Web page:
It's been a while since I last posted - it's amazing how fast time goes by! I actually wrote this post at the end of August, so I guess it's about time I put it up. :)


I just got a package from my parents in Japan full of my favorite snacks! It also contained a copy of a well-known Japanese gardening magazine (published by NHK, the Japanese national public TV station). I was very impressed to see that my parents' garden in Japan was featured in the magazine!

To be honest, I was amazed to see how their garden looks when it's in full bloom. I have never seen it myself in person, since they built their current house well after I got married and came to the US.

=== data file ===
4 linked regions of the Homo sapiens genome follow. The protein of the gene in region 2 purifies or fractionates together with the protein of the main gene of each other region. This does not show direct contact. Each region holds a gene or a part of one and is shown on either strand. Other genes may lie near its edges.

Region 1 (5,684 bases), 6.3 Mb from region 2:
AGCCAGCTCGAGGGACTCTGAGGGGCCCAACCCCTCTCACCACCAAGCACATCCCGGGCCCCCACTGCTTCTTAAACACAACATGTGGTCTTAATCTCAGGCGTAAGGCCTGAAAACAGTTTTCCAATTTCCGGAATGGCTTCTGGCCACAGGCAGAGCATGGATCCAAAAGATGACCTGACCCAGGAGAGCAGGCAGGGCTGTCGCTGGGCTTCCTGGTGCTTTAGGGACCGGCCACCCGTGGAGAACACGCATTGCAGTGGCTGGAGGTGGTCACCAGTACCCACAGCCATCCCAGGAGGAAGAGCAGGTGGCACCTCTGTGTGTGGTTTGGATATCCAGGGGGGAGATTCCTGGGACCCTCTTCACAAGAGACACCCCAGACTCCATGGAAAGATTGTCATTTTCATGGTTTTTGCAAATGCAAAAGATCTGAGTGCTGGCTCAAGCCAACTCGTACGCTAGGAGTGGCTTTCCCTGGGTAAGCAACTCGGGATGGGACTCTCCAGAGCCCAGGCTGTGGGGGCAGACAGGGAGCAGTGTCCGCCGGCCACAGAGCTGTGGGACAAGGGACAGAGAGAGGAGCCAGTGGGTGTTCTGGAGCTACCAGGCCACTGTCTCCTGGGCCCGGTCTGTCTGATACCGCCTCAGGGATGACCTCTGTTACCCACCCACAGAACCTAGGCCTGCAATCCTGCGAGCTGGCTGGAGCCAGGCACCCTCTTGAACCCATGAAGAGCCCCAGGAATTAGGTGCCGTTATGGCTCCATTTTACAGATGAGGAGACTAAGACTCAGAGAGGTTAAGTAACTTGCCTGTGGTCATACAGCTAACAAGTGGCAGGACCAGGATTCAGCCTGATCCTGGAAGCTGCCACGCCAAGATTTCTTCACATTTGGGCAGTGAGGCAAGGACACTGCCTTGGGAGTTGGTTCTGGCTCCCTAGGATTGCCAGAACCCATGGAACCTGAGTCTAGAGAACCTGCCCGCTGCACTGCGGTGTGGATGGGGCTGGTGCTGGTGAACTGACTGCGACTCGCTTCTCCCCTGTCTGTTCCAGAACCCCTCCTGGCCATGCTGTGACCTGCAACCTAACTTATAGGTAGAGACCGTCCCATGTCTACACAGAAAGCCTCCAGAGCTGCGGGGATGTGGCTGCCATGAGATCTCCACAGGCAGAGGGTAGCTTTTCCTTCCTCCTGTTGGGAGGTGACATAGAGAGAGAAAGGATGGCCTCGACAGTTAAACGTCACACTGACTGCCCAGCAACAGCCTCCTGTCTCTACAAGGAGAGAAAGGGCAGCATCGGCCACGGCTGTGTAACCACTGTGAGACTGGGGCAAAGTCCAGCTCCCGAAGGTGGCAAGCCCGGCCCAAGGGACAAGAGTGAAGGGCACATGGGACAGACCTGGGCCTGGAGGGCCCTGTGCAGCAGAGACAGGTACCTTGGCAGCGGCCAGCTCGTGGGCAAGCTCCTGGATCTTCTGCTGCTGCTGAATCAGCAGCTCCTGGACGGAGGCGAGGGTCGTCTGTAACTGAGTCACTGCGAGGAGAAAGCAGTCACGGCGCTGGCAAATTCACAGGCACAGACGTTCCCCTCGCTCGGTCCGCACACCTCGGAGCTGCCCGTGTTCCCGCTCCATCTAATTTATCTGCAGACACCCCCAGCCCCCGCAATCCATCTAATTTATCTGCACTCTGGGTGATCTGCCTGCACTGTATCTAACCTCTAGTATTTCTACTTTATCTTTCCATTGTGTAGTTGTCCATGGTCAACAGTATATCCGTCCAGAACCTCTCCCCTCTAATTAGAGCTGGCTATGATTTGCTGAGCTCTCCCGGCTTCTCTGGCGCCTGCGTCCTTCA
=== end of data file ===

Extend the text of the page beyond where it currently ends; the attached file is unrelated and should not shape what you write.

This is the cover of the magazine. ("Shumi no Engei" [Hobbyist's Garden], August 2010)

The pink rose in the lower right of the picture below was bred by my brother (Spanish Beauty x Shocking Blue). He originally named it after my mother, but when my Dad complained, he changed it to be named after both of them. :)

I'm a bit jealous that his rose was featured in a national magazine before mine!

My parents garden in June 2010. The pink climbing rose is 'Spanish Beauty.'

Here are some other roses that they grow. Left to right, top to bottom: Blue Moon, Julia's Rose, Misty Purple (a Japanese rose), Hot Cocoa, Lavender Pinocchio.

And here are some rose growing tips from my Dad. (You'll have to translate these yourself. :) )

I have never been in their garden when the roses are in full bloom, but from this picture, it looks pretty impressive!

Friday, August 20, 2010

I Have to Say, I Really Like This Color